Drybrushing is perfect for metal guns and entire necron armies

Feel free to load up your bristles with more paint when you need it, and as you work up the tones in the highlights, make sure you’re catching finer and finer edges, rather than applying the dried paint over 100% of the surface every single time – this reduces the impact of gradient toning.

Drybrushing is perfect for items like metal guns, the entire of Necron armies, and also for cloth – I much prefer the look of drybrushed cloaks, for example, to that of fine detail brush highlighting, as it adds more texture. The same goes for feathers; this Lumineth Realm-lord sculpt was blended using an airbrush, but the drybrushing technique has brought everything together to make it look like a cohesive entity. 

Painting miniatures guide blending technique demonstrated by a blue power sword

Blending

Tools you’ll need:

  • A paintbrush (fine tip, ideally of high quality)
  • An arrangement of layer paints, ideally on a wet palette
  • Bowl of clean water
  • A lot of patience

The toughest and most advanced iteration of layering is blending – achieving perfect transitions between colours on a totally flat surface to create the illusion of intense shadowing and colour shift. In Warhammer 40K, this is most often seen with power swords, shown below.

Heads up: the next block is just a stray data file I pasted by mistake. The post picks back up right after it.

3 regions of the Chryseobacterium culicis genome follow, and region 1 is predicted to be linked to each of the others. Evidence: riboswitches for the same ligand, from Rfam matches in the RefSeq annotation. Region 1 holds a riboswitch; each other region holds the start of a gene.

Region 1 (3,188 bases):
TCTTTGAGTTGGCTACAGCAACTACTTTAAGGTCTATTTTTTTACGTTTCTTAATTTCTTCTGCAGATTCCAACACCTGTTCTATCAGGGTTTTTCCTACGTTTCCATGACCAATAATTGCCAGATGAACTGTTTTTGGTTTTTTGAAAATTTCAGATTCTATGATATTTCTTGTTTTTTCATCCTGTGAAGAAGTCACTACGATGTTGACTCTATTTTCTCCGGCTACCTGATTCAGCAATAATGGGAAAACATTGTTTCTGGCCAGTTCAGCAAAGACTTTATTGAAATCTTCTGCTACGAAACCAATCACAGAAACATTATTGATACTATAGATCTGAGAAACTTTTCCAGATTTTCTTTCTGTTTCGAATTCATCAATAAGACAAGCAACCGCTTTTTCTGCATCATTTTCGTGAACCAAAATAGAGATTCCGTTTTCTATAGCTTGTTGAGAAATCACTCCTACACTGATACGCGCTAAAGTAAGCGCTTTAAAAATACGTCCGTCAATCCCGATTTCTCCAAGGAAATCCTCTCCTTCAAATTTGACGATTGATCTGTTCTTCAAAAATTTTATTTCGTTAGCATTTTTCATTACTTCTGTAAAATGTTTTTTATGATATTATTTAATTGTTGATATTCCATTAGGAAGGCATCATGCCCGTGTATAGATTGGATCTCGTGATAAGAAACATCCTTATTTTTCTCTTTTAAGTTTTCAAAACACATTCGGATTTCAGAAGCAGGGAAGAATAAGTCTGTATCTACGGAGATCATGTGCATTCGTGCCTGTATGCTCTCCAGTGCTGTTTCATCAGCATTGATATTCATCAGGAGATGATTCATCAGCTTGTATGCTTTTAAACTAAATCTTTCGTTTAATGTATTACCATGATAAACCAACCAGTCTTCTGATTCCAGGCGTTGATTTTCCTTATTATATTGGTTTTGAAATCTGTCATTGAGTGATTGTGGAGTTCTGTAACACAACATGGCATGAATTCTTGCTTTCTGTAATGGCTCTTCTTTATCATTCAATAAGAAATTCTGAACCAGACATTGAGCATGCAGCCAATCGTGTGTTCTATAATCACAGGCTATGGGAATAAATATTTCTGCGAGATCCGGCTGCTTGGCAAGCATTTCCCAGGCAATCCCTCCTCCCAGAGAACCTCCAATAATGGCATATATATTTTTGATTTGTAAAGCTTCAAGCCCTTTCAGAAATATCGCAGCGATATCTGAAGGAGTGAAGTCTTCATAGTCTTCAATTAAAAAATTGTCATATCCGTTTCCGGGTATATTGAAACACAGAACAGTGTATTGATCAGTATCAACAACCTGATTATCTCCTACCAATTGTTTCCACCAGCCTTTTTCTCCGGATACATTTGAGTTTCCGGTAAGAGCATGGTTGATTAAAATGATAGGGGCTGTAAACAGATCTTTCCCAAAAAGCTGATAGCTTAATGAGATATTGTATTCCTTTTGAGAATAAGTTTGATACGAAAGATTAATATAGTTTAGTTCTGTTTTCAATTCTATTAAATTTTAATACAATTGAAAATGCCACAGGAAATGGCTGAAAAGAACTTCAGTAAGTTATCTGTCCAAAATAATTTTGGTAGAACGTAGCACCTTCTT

Blending is a fine art that requires practice

There’s an entire tutorial to be written on blending, which we’ll cover in the future, but, in short: you have to use very thin layers of highlighting and shadowing tones over a mid-tone base coat. Thin your paint down on the palette, and make sure you get almost all of it off the brush, so none of it pools in unwanted areas when you put paint to plastic.

It’s a fine art you’ll develop through repeated practice.

You work these layers up, gradually, letting each super-thin coat dry before applying the next. As the colour intensifies, you’ll start to define the spectrum from super-dark to super-bright, while working in as many gradient tones as you can in-between, until your transition is beautiful and smooth, and creates a striking, natural-looking contrast between light and dark.

Finish it off with an extreme edge highlight to really make it pop. 

Painting miniatures guide fine detailing as shown by a Lumineth realm-lord's face

Fine Detailing

Tools you’ll need:

  • A paintbrush (fine tip, essential that it is high quality and precise)
  • An arrangement of layer paints
  • Bowl of clean water

A lot of your model is pretty much done now.

The rest is the special stuff – the finer details that’ll really stand out.

These can range from wax seals on a Space Marine sergeant, to glimmering gems on an aelf’s helmet, to scarred faces, moist eyes and the inked text on tiny scrolls. We’ll go into these individually in more depth in future.

A face is just like any other area of your model - just tinier